Lawrence collaborator, artist Yaroslav Horak continues to capture the dapper agent and his exotic world, though at times the slightly smaller size of the omnibus package (7-1/2 by 9-1/4 inches as opposed to the 9-1/2 by 11-1/ 2 trade size of your average Modesty Blaise collection) seems to lead to some line loss. The artist is particularly strong in his use of blacks and shadows, which adds to the strip’s overall tone of pulp seriousness. This is not your pop-colored James Bond (as we sometimes got in the movies) but a deadly serious secret agent man. If a few of Bond’s single-entendre quips fall flatter than they would in the flicks, that’s arguably truer to Fleming’s original creation.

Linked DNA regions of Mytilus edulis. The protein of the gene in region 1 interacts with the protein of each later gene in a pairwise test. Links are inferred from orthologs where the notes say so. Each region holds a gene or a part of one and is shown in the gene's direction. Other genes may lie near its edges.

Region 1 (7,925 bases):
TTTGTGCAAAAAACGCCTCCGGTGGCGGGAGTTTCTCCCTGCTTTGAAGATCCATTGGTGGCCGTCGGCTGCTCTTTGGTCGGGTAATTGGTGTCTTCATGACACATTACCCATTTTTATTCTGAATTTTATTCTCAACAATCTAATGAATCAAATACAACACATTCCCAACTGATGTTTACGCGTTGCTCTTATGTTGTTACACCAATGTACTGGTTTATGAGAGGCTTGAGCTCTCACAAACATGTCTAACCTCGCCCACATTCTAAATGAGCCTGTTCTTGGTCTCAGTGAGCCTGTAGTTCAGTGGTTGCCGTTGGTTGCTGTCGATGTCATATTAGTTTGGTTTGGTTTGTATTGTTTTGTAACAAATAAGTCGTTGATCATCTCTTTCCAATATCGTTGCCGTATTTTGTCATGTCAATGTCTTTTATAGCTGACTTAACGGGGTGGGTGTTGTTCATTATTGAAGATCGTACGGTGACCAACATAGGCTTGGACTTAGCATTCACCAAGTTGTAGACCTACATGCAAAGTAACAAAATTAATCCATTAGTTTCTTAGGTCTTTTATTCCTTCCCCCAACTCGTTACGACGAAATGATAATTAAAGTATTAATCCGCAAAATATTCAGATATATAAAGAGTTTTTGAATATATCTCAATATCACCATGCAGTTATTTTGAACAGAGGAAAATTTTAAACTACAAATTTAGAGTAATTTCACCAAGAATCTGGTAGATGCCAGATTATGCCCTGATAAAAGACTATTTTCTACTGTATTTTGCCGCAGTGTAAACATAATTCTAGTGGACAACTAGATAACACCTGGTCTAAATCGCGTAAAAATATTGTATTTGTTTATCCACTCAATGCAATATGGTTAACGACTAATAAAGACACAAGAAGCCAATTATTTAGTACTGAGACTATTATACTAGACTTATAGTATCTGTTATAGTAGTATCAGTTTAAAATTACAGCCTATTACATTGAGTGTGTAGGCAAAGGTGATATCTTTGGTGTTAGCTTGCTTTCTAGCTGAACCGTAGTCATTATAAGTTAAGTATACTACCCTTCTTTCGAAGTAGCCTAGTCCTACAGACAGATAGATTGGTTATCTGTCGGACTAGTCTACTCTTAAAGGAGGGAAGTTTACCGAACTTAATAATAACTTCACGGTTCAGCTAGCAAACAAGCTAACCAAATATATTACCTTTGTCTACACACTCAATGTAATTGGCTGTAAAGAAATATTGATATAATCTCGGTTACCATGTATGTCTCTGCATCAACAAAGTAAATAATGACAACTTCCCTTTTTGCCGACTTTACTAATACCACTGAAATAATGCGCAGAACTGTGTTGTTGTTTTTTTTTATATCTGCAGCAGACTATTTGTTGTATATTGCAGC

Lawrence and Horak would continue to produce original Bond strips for the next six years: not as impressive a run as Peter O’Donnell’s “Modesty Blaise,” but still a testament to the character’s enduring appeal. Hard-core Fleming fans will most likely favor the first two omnibus sets, but I’m thinking many of ‘em will also count this snappy set as an enjoyable bit of Bondiana.